- Words Oliver-James Campbell
- Photography Ollo Weg
- Styling Shannon Reynolds
- Hair David Wadlow at Frank Agency
- Makeup Anni Rademacher at Frank Agency
- Production Studio Notion
“Now everyone tries to follow the trend, but back then everyone owned the trend". Notion meets rising artist and self-titled queen of "Brat Pop", Izzi De-Rosa.
If you’re a fan of early 2000s pop, chances are you will love Izzi De-Rosa. The self-confessed “sasspot” and “brat” is one to watch, throwing back to a uniquely British sound of pop. Dubbed “Brat Pop” by myself and Izzi during the course of our interview, her sound favours the early noughties’ era-defining aesthetic. Think bright pink velour tracksuits, Bratz, Freaky Friday, and the likes of Brad Pitt, the Sugababes, Destiny’s Child, and Christina Aguilera at events like the GRAMMYs, where they radiate an aura of effortless coolness.
The North London native studied Philosophy at the University of Leeds, before scrambling to transition to music after two weeks on a masters course, where she became deeply embedded in the Leeds music scene, part of a collective of artists. Relocating back home within the first lockdown, she began to find her voice, her sound, and define her aesthetic. Her debut track “Love & Roulette” landed a spot on the Spotify UK playlist, and a clip of her showing the song to her crush (in which he is the subject of a verse) went viral, as it currently stands at 10.1m views. This resulted in a deal with Atlantic Records UK.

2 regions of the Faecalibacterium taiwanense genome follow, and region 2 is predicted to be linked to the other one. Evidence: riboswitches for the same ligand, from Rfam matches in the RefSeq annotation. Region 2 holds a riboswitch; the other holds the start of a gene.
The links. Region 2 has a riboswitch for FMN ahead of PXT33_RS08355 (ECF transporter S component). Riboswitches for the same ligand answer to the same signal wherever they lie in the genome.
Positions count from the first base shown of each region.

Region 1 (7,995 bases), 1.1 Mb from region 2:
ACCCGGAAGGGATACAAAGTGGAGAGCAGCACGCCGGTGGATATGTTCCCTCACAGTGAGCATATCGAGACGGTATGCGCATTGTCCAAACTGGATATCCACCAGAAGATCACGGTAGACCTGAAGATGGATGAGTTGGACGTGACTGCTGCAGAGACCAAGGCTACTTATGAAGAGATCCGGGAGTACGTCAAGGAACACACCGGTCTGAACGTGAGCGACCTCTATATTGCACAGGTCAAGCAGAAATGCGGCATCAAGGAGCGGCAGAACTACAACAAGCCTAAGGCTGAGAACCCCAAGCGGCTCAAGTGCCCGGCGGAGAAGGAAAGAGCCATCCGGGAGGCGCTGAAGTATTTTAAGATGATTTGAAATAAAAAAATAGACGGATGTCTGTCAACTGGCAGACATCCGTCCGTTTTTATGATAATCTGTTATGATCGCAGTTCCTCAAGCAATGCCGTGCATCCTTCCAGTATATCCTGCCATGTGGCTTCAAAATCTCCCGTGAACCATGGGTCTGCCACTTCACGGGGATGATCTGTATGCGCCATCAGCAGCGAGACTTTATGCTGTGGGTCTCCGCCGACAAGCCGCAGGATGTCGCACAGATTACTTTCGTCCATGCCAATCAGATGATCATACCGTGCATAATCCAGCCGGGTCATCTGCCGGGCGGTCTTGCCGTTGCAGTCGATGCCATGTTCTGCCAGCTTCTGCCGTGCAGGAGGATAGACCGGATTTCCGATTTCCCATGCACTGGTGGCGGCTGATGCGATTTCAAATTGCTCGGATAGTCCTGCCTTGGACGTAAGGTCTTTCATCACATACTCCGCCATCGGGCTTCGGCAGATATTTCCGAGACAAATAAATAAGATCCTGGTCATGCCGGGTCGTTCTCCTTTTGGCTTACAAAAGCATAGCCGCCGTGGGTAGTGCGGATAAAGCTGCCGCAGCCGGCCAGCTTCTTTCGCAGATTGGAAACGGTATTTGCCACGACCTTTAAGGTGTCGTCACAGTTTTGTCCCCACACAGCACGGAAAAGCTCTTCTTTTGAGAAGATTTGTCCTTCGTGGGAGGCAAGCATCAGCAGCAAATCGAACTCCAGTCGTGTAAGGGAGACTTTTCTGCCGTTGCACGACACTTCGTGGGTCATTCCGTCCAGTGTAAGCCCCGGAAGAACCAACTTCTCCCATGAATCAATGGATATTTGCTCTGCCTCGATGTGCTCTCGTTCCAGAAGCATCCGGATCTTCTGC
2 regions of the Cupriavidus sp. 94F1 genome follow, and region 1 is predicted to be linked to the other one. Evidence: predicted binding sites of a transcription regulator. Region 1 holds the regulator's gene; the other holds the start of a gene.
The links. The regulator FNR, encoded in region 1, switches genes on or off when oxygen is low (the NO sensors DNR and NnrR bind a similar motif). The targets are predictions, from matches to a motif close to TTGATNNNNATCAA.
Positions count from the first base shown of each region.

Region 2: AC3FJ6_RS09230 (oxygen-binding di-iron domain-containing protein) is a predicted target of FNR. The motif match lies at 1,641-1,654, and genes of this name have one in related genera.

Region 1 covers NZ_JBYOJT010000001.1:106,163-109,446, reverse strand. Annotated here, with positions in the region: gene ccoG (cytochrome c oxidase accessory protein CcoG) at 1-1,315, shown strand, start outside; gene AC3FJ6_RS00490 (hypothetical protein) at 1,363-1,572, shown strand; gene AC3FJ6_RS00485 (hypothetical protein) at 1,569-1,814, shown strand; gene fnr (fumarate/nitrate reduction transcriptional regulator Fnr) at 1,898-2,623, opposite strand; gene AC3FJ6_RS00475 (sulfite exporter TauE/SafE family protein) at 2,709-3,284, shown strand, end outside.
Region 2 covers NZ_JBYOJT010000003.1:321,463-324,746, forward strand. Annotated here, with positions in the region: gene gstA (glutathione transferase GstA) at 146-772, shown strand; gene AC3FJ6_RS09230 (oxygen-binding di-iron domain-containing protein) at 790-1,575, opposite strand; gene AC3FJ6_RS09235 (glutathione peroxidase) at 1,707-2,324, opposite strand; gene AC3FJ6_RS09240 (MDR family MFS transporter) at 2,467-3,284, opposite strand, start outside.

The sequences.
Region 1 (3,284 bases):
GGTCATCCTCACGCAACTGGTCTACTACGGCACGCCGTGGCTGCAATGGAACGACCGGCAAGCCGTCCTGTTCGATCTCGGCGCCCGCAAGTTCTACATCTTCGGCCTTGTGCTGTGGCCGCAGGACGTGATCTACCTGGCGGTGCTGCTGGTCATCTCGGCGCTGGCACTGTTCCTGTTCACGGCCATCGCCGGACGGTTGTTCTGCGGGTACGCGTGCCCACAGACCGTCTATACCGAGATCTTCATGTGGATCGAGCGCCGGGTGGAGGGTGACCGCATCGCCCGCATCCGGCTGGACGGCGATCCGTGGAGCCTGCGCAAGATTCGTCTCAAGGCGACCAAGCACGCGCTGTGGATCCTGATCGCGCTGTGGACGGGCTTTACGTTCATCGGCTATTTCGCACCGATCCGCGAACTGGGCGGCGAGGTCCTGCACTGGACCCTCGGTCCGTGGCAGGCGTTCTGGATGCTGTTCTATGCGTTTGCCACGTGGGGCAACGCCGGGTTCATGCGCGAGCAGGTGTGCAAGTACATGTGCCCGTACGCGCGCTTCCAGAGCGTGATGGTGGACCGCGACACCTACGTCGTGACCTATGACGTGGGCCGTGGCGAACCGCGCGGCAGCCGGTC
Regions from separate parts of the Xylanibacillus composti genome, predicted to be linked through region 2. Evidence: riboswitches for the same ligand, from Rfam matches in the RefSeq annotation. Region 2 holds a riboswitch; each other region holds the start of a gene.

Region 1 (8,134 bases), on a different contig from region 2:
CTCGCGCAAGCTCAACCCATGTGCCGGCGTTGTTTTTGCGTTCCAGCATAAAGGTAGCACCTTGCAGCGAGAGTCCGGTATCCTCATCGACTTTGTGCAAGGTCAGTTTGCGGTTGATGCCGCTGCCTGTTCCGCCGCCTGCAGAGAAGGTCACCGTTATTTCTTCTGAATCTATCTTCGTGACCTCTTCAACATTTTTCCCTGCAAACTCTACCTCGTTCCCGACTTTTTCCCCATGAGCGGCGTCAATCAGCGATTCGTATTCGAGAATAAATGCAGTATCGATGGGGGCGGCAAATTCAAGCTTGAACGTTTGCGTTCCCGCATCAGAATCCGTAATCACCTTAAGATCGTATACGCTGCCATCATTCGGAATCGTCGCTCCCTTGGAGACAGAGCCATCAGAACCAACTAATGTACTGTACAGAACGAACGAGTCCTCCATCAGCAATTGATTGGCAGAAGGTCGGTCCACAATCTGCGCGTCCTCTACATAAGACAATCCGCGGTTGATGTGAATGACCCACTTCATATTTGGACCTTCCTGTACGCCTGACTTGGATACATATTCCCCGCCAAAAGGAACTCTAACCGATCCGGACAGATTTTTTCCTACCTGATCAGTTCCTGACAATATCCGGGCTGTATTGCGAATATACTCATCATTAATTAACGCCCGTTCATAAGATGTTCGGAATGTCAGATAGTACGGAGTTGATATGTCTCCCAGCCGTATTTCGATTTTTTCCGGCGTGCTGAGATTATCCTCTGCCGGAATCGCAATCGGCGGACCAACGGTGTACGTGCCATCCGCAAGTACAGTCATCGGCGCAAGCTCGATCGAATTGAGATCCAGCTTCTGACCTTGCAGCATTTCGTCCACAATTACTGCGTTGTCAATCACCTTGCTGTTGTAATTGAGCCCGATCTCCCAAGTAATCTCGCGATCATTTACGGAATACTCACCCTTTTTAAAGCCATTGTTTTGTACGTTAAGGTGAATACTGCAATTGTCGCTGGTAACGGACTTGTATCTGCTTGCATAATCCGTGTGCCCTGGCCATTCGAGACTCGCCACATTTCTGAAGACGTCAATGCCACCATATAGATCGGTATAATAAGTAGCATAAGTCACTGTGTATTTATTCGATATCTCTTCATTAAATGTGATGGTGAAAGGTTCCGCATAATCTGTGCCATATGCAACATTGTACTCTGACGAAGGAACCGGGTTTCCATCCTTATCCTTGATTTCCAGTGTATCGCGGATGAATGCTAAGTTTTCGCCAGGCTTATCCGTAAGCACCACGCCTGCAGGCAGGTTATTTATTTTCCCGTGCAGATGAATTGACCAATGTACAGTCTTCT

Notion caught up with Izzi to discuss her viral debut track “Love & Roulette”, TikTok, heartbreak, and much more.
Talk to me about the response to “Love & Roulette”.
I just keep pinching myself, it’s so unreal. I’ve been using TikTok to just get my name out there and I haven’t released any music – I’ve just been using it for things like creating songs about things I see around London, and my tattoos and stuff. I had this song, and I love it so I put the video up of me showing this guy that I’d been hanging out with a verse I’d written about him.
I don’t even know why I did it, and I don’t know what came over me because it was like the third time we’d hung out. “Can I record your reaction?” I said, and I don’t think enough people realize that it was so genuine. He’s also a musician so I think he thought that it was like a promo thing – he did not realize it was about him!
The video went crazy. I didn’t really expect it to have that reaction. I just thought I’d get a few views. But within a week, it was at almost 2 million views. My first thought was “Shit, this is crazy!” Because of the algorithm, you blow up like 2 or 3 weeks later, so I just thought the reaction it originally got was what it got. The links in the comments of people making their own are really cute. It really messed up my release schedule – I was going to release more jazz music over the year, and eventually became more of a pop artist.
The universe just throws these situations at you. I just think everything happens for a reason.
It’s mad to see how instrumental TikTok is becoming to a lot of artists now.
I got a lot of followers and then attention from labels, and back in the day to get that attention, especially from labels, you had to graft for years and years, to create a body of work like a mixtape to then present to them.
You writing a song with things you see around London is taking off on TikTok – is this part of your actual process?
With those ones, I just go for a walk looking for something to write about, but the songs I make as a musician are based on my real life. In terms of writing my music, something will happen to me and I’ll write about that. The TikToks are really to keep people engaged, saying “I’m still writing and I’m going to show you what I can do”. It’s quite a nice way to show off your music without ruining the hype around a natural release.